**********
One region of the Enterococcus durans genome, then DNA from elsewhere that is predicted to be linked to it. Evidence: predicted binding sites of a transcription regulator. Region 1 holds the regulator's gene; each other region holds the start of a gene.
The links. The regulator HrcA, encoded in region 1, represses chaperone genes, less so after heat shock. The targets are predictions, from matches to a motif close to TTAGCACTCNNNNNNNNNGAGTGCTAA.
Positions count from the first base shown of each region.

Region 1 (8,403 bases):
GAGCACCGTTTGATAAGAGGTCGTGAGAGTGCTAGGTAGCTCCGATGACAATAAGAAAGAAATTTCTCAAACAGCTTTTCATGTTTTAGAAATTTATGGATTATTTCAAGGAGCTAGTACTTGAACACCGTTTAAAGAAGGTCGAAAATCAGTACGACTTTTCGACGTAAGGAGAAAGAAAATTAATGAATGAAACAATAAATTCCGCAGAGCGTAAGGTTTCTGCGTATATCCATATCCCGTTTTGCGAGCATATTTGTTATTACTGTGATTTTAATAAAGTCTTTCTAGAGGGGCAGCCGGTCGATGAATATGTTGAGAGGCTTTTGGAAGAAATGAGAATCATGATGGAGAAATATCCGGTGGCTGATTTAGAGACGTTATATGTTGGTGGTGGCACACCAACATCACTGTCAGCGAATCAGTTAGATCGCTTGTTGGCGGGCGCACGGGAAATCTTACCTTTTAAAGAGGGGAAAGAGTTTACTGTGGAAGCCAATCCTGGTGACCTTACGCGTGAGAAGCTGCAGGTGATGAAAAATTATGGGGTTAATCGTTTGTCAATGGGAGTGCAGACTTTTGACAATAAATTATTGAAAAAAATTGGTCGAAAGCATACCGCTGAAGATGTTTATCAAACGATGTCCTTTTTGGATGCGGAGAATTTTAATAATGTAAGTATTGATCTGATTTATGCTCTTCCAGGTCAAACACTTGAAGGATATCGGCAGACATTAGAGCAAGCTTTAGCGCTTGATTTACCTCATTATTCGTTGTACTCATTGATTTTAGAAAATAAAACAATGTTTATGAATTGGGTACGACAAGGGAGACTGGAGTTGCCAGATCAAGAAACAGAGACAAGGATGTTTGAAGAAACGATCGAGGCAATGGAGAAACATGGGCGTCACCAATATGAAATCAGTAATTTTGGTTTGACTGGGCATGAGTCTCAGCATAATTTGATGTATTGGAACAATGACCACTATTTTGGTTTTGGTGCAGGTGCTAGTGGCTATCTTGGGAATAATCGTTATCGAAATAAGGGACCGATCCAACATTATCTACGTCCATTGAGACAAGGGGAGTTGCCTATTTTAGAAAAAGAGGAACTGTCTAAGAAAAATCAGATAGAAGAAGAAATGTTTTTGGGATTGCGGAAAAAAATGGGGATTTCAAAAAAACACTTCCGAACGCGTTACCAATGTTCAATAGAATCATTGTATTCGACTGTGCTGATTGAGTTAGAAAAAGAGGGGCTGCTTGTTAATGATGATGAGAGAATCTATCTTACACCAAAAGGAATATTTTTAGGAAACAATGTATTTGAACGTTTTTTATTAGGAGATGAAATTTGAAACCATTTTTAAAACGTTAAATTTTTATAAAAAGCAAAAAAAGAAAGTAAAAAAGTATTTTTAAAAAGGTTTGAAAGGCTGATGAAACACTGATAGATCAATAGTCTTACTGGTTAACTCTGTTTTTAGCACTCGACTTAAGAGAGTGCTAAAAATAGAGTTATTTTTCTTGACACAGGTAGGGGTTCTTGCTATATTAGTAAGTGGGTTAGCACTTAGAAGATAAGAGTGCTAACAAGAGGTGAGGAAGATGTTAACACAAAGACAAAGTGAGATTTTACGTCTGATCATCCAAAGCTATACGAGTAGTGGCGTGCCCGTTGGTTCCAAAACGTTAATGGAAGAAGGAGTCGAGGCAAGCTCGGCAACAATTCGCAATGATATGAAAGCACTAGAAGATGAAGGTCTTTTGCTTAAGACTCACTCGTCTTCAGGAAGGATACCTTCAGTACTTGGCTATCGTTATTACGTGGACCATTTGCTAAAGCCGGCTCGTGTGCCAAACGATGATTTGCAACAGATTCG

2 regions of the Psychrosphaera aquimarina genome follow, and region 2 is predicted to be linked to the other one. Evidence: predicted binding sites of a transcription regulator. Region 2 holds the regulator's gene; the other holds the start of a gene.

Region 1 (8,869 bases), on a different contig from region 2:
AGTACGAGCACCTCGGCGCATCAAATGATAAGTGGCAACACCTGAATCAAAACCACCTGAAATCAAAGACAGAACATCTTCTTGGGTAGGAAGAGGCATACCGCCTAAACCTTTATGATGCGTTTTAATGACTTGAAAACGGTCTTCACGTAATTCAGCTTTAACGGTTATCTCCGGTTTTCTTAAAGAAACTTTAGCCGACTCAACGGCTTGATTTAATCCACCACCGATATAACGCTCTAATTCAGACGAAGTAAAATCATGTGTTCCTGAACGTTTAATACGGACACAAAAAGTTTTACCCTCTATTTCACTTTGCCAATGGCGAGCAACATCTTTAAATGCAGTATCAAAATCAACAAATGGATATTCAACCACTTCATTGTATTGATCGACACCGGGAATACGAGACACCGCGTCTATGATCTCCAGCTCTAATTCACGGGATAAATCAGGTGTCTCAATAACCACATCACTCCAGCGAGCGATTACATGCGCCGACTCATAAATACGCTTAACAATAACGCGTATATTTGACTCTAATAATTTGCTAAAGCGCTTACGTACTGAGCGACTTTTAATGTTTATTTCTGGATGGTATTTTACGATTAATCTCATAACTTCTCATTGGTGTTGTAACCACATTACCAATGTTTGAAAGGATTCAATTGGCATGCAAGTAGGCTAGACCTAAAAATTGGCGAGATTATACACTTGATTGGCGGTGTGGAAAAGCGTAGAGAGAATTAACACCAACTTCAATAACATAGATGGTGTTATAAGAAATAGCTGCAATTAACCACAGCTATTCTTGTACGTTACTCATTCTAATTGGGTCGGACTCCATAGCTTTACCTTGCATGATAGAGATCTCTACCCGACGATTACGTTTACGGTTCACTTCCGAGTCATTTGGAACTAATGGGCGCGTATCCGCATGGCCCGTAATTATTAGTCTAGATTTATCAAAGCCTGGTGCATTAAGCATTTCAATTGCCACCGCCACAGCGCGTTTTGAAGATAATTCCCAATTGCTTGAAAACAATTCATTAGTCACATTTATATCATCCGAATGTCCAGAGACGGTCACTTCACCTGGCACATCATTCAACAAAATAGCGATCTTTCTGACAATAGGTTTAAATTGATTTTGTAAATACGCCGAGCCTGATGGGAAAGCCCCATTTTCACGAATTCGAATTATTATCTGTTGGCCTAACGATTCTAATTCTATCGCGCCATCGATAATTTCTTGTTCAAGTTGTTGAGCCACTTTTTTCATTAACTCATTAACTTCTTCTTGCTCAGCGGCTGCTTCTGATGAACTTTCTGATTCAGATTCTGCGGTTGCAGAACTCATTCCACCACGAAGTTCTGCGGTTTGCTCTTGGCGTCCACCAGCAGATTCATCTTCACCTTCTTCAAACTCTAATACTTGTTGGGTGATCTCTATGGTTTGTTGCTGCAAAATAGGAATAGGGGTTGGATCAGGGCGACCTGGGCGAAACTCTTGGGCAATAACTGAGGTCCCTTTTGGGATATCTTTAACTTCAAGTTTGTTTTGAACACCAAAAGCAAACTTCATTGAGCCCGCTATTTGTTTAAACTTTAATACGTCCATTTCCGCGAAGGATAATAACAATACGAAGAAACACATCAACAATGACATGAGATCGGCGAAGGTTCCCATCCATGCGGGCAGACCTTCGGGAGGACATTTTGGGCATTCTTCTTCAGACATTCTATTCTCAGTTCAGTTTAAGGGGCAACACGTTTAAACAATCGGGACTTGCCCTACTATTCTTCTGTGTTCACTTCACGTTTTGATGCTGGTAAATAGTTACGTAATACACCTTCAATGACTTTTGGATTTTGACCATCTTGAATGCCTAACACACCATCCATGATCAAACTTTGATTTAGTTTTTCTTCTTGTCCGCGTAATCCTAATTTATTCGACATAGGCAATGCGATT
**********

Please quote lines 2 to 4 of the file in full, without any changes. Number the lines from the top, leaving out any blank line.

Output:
The links. The regulator HrcA, encoded in region 1, represses chaperone genes, less so after heat shock. The targets are predictions, from matches to a motif close to TTAGCACTCNNNNNNNNNGAGTGCTAA.
Positions count from the first base shown of each region.

Region 1 (8,403 bases):